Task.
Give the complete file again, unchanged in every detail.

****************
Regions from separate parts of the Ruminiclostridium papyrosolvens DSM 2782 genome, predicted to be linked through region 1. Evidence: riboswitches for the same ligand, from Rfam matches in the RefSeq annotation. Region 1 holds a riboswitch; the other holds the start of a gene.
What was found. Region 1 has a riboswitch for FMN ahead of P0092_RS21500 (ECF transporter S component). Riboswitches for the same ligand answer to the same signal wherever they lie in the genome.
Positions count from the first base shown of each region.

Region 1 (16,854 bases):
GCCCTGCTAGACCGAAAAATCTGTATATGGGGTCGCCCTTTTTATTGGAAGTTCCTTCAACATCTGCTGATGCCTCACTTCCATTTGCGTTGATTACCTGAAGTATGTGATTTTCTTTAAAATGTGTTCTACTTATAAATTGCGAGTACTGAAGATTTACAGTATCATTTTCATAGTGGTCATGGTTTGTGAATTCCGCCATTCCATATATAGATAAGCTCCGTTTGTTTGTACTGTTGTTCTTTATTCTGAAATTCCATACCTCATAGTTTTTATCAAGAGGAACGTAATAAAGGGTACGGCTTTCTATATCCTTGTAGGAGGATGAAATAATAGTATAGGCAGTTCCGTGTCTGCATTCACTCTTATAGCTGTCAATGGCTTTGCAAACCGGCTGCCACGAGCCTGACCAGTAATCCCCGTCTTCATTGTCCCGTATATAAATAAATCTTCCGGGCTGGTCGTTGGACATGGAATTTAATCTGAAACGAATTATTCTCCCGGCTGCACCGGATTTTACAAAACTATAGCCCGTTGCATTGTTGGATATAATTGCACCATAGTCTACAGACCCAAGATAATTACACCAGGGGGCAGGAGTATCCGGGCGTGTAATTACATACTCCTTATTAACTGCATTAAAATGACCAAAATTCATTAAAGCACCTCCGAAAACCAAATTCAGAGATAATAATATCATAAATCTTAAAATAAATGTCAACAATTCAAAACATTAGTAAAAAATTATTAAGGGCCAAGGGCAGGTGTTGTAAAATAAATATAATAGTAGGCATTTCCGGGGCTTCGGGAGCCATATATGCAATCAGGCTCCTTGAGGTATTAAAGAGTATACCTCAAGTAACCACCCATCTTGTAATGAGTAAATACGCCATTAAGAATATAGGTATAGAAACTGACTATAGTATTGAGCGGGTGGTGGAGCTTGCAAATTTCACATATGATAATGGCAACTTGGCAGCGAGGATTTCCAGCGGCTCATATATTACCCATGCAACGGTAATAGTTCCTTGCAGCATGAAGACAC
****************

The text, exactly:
Regions from separate parts of the Ruminiclostridium papyrosolvens DSM 2782 genome, predicted to be linked through region 1. Evidence: riboswitches for the same ligand, from Rfam matches in the RefSeq annotation. Region 1 holds a riboswitch; the other holds the start of a gene.
What was found. Region 1 has a riboswitch for FMN ahead of P0092_RS21500 (ECF transporter S component). Riboswitches for the same ligand answer to the same signal wherever they lie in the genome.
Positions count from the first base shown of each region.

Region 1 (16,854 bases):
GCCCTGCTAGACCGAAAAATCTGTATATGGGGTCGCCCTTTTTATTGGAAGTTCCTTCAACATCTGCTGATGCCTCACTTCCATTTGCGTTGATTACCTGAAGTATGTGATTTTCTTTAAAATGTGTTCTACTTATAAATTGCGAGTACTGAAGATTTACAGTATCATTTTCATAGTGGTCATGGTTTGTGAATTCCGCCATTCCATATATAGATAAGCTCCGTTTGTTTGTACTGTTGTTCTTTATTCTGAAATTCCATACCTCATAGTTTTTATCAAGAGGAACGTAATAAAGGGTACGGCTTTCTATATCCTTGTAGGAGGATGAAATAATAGTATAGGCAGTTCCGTGTCTGCATTCACTCTTATAGCTGTCAATGGCTTTGCAAACCGGCTGCCACGAGCCTGACCAGTAATCCCCGTCTTCATTGTCCCGTATATAAATAAATCTTCCGGGCTGGTCGTTGGACATGGAATTTAATCTGAAACGAATTATTCTCCCGGCTGCACCGGATTTTACAAAACTATAGCCCGTTGCATTGTTGGATATAATTGCACCATAGTCTACAGACCCAAGATAATTACACCAGGGGGCAGGAGTATCCGGGCGTGTAATTACATACTCCTTATTAACTGCATTAAAATGACCAAAATTCATTAAAGCACCTCCGAAAACCAAATTCAGAGATAATAATATCATAAATCTTAAAATAAATGTCAACAATTCAAAACATTAGTAAAAAATTATTAAGGGCCAAGGGCAGGTGTTGTAAAATAAATATAATAGTAGGCATTTCCGGGGCTTCGGGAGCCATATATGCAATCAGGCTCCTTGAGGTATTAAAGAGTATACCTCAAGTAACCACCCATCTTGTAATGAGTAAATACGCCATTAAGAATATAGGTATAGAAACTGACTATAGTATTGAGCGGGTGGTGGAGCTTGCAAATTTCACATATGATAATGGCAACTTGGCAGCGAGGATTTCCAGCGGCTCATATATTACCCATGCAACGGTAATAGTTCCTTGCAGCATGAAGACAC